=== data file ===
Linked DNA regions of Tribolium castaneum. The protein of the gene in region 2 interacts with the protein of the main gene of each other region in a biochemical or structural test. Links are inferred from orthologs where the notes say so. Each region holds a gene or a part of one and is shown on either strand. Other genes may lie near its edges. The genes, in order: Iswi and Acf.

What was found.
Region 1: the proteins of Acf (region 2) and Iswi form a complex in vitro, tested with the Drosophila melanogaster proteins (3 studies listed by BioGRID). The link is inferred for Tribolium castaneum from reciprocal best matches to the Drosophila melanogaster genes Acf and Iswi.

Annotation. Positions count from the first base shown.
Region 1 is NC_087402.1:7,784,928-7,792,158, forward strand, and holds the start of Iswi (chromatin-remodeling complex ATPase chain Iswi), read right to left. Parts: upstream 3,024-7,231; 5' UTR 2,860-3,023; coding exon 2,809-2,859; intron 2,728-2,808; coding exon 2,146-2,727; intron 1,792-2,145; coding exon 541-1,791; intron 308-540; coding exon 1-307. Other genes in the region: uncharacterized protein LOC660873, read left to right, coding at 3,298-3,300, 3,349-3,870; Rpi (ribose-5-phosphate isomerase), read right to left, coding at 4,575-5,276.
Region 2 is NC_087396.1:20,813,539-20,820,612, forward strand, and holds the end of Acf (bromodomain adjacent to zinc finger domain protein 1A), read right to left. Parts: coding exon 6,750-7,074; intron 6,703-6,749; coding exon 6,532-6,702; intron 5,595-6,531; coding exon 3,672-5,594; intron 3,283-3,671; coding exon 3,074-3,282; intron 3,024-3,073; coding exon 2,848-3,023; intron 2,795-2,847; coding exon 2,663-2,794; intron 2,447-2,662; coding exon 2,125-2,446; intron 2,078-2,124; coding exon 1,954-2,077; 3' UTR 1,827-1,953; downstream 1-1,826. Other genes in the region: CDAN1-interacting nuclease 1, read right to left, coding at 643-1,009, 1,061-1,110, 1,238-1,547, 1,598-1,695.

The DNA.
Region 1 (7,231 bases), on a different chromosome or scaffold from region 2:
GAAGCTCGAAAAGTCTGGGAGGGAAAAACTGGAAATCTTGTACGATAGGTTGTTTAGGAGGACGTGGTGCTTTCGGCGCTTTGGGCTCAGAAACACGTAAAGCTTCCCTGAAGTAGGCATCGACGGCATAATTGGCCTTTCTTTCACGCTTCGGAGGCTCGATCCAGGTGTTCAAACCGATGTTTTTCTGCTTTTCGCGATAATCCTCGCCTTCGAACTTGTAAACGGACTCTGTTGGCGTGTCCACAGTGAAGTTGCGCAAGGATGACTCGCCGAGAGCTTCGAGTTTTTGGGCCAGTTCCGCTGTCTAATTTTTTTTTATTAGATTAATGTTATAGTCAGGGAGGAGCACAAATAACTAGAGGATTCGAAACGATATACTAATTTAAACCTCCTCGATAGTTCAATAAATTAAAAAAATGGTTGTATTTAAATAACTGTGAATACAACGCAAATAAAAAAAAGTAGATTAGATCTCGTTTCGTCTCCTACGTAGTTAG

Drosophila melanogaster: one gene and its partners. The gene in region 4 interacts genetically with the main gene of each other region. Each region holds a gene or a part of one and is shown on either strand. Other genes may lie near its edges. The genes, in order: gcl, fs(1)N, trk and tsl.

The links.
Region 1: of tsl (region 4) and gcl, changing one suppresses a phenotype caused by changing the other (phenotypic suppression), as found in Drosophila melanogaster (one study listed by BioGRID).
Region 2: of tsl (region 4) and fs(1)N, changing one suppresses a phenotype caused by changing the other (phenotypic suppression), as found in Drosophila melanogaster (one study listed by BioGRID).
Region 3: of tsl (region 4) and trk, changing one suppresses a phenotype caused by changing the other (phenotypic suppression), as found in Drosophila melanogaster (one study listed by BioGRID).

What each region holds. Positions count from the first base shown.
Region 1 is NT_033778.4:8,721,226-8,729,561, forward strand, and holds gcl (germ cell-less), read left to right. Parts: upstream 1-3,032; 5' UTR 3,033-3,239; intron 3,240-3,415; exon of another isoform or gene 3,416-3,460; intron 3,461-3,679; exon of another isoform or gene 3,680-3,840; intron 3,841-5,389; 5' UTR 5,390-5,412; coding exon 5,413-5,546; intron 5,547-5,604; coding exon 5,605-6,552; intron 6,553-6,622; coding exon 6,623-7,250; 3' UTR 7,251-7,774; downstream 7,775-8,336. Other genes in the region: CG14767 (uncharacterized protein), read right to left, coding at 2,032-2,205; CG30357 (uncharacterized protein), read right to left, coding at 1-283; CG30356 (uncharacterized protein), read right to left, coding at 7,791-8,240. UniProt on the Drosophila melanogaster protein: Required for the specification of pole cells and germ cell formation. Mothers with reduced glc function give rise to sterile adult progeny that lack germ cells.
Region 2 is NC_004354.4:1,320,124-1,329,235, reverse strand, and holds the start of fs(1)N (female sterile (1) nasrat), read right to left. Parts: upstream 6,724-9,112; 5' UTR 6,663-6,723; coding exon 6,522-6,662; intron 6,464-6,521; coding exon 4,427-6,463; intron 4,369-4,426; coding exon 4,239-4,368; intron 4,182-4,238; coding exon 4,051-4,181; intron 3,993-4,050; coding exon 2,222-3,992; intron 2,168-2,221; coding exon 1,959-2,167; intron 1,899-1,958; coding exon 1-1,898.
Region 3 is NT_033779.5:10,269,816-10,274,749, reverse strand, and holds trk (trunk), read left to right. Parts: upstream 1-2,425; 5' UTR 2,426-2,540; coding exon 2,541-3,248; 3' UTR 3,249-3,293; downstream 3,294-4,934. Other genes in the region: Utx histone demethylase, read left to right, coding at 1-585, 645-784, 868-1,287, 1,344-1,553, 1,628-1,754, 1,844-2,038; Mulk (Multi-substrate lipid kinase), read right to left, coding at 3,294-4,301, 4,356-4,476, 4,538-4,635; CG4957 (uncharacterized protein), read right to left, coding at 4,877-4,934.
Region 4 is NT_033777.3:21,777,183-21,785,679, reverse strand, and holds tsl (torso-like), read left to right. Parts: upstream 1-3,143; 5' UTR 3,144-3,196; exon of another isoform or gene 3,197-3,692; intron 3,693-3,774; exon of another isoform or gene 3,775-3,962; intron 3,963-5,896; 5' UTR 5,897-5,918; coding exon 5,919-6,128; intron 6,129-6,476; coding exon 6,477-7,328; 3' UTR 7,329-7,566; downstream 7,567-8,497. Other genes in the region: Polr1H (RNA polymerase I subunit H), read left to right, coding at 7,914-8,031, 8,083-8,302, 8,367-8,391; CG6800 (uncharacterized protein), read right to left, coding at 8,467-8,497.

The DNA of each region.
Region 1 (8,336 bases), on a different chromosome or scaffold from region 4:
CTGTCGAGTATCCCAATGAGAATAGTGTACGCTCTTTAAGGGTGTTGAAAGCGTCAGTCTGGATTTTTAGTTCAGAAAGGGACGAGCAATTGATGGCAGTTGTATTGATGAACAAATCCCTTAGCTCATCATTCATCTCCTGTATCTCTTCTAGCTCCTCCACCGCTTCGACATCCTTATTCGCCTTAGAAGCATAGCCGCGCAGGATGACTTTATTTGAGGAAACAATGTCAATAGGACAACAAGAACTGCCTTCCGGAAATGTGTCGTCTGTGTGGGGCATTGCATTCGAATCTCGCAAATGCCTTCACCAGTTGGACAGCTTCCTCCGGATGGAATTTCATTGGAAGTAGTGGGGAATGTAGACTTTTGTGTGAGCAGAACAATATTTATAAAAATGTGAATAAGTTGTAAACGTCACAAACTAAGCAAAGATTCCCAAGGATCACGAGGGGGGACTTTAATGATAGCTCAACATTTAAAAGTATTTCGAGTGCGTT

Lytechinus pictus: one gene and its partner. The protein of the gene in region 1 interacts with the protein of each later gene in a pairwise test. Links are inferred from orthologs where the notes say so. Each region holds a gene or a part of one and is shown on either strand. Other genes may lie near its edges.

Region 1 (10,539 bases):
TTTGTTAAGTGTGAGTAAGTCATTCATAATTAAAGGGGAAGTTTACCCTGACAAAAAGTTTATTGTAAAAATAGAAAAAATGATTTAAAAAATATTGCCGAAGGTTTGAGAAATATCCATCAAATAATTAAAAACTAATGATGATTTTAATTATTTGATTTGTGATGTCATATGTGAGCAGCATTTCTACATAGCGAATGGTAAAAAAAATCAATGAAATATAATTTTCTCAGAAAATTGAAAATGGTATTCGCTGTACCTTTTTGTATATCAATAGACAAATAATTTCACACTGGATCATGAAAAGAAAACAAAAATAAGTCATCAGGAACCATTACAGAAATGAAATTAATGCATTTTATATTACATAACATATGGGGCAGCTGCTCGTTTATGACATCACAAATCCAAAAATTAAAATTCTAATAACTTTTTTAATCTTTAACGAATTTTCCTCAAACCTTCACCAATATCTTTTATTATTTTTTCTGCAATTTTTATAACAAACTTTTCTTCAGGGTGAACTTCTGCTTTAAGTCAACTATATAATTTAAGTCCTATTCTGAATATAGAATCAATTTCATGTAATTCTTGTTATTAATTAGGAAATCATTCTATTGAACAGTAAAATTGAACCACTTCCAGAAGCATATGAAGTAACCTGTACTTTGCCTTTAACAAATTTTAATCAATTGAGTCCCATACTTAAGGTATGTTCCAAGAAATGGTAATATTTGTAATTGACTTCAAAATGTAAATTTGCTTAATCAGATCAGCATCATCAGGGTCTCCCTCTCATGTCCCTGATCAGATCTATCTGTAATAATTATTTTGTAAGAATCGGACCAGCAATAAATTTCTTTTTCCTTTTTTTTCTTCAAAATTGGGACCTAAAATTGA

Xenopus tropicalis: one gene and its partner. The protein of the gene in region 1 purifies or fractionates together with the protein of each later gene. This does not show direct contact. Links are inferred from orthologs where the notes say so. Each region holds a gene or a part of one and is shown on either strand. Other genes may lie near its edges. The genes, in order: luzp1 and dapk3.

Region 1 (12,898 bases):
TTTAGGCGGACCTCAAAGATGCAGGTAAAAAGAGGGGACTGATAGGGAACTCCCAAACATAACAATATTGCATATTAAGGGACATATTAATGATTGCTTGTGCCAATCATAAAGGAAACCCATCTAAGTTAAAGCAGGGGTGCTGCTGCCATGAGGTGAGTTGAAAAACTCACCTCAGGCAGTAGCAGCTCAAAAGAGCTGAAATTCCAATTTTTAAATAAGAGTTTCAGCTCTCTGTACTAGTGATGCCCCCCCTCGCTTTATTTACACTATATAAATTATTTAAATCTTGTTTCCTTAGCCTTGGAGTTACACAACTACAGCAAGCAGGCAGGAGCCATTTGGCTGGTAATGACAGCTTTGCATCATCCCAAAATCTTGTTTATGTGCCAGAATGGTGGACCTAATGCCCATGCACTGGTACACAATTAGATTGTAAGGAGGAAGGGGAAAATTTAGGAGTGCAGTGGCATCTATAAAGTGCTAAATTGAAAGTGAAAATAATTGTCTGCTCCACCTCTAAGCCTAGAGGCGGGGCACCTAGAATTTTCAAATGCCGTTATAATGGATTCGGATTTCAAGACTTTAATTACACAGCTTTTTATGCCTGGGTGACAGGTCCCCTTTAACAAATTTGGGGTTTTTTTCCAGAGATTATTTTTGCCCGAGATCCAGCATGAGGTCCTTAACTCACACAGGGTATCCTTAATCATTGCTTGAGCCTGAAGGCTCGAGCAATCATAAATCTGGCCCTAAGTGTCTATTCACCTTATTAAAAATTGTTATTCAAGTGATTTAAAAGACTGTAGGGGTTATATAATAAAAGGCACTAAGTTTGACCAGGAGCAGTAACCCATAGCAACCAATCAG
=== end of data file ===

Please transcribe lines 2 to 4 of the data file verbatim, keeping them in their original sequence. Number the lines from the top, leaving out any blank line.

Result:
What was found.
Region 1: the proteins of Acf (region 2) and Iswi form a complex in vitro, tested with the Drosophila melanogaster proteins (3 studies listed by BioGRID). The link is inferred for Tribolium castaneum from reciprocal best matches to the Drosophila melanogaster genes Acf and Iswi.

Annotation. Positions count from the first base shown.